So here’s a theme – Business, Trade and Development.
Thanks to Lisa for the inspiration
For some time there has been a push to liberalize developing country economies. (see World Bank, World Development Report 1997) However, the effect of liberalization was has not always been stellar and implementation was tough to get right. (see Deraniyagal S. and Ben Fine, New Trade Theory v. Old Trade Theory 2001) There has also been a push towards regional trade blocks as a way of giving developing countries regional markets to work with. But, even this has it’s obstacles, (see: Ernest Aryeetey, Regional Integration in West Africa 1998 or Yongzheng Yang and Sanjeev Gupta 2005)
Does trade cause growth or the other way around, who knows? Nevertheless, the idea that an economy can get itself to the point where it can sustain necessary government expenditure is very attractive.
Below find some links to articles and programs on the subject.
BBC has an article on the African leaders meeting in London before the Gleneagles G8 Summit. At one point they discuss how improving customs procedures can ensure development happens. If customs officers reduce corruption and increase efficiency it will liberate the economic returns of a country.
They also have an article about the Mano River Bridge connecting Sierra Leone and Liberia. During the war it was used to move weapons. The re-opening of this bridge will hopefully be a step towards merging the two economies.
ODI has a piece on the launch of the Investment Climate Facility for Africa’s first project. 9 million will go to the Rwanda Investment Climate Project. The target areas are: 1 Help the government establish a commercial court. 2 Create a Rwanda Commercial Registration Services Agency to implement a business registration system. 3 Helping Rwanda improve its land titling and registration system.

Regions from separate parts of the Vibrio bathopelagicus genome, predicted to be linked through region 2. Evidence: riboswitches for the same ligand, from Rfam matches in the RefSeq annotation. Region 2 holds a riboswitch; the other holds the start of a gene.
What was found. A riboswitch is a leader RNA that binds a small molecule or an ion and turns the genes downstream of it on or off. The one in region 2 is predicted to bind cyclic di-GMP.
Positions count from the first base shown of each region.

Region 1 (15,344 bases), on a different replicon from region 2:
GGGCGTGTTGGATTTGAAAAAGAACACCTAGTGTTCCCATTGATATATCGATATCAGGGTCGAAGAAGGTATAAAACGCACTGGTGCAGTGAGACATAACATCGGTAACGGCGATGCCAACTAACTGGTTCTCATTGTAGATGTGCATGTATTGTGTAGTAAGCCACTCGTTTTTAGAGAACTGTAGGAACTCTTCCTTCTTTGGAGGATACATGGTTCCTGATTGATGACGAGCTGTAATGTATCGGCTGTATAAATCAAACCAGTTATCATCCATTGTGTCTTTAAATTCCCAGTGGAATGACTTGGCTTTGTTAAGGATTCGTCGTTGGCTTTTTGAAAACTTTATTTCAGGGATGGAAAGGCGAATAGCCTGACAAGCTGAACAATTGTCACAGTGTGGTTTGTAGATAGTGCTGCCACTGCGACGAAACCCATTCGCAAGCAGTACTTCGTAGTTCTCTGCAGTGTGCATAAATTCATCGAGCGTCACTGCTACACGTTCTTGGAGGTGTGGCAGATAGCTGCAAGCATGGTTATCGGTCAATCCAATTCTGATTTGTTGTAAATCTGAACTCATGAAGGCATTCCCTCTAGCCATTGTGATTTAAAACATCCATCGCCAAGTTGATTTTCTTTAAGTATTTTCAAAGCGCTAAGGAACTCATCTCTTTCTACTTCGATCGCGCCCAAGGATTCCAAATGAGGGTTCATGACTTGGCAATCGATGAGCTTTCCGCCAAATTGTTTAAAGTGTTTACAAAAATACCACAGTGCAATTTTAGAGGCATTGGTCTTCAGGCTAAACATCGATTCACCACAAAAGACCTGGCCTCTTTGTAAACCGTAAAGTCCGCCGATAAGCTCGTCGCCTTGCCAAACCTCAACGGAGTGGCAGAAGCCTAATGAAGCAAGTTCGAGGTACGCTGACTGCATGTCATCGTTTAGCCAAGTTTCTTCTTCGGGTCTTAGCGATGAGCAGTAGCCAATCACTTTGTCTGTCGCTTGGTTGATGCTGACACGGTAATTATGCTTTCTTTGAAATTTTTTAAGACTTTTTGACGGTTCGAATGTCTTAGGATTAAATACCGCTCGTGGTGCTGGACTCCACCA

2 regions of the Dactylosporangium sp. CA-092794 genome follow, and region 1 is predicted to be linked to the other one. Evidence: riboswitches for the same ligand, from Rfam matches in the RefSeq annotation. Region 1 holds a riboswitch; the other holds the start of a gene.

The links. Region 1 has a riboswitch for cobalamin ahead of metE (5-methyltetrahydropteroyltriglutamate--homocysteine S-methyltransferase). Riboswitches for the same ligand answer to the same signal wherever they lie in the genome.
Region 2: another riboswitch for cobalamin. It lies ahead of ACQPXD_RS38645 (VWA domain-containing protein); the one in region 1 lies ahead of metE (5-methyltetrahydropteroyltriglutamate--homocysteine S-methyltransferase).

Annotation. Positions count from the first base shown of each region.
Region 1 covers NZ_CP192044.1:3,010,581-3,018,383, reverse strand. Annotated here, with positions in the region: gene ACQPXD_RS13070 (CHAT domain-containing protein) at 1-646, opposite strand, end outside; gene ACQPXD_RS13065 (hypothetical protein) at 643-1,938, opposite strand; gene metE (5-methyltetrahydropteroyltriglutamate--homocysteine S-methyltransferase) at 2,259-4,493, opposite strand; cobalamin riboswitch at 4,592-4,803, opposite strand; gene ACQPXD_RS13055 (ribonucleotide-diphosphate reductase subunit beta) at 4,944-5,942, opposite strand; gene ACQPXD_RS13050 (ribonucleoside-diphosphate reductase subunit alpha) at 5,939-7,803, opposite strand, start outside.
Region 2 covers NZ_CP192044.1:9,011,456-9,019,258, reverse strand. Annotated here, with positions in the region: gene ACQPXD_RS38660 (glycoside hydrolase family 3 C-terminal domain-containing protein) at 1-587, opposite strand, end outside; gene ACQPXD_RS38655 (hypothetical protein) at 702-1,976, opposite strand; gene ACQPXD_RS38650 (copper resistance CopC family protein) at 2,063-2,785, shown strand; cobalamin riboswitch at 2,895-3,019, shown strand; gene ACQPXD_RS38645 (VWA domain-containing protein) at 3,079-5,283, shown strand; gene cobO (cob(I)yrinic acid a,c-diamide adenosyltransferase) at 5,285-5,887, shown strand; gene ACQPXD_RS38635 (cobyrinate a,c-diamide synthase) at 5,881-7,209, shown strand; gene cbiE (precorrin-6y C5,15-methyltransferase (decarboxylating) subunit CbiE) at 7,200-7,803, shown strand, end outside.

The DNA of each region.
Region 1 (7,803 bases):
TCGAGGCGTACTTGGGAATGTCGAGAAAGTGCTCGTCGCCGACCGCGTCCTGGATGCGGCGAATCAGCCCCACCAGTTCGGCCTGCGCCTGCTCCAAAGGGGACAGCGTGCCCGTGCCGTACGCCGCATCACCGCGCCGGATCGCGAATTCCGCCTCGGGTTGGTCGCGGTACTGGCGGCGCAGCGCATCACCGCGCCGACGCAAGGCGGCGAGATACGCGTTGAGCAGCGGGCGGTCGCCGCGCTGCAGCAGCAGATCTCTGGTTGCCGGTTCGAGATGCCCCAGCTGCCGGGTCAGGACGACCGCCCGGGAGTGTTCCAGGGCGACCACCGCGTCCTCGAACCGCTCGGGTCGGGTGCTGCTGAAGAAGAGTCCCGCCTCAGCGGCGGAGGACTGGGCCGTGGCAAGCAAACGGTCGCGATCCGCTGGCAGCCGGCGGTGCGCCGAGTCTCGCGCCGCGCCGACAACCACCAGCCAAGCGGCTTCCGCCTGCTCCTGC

Business in Development is an organization that tries to link investors to small businesses. Here is an excerpt from their website.
‘The Private sector is the backbone of any economy. This is of key importance for economic development and poverty reduction in developing countries. To stimulate economic development we aim to tackle two problems:
The ‘deal- flow’ problem: over large geographical distances it is hard to find, identify and verify good business propositions in developing countries. Quality business plans and their entrepreneurs need to be made visible and accessible.
The ‘missing middle’ problem: There is a financing gap between $5.000 and $500.000 (where microfinance stops and commercial finance starts) for small and medium enterprises (SMEs) in developing countries.
Our mission is to tackle these two problems. We have created the BiD Network and the BiD Challenge to support SMEs in developing countries.’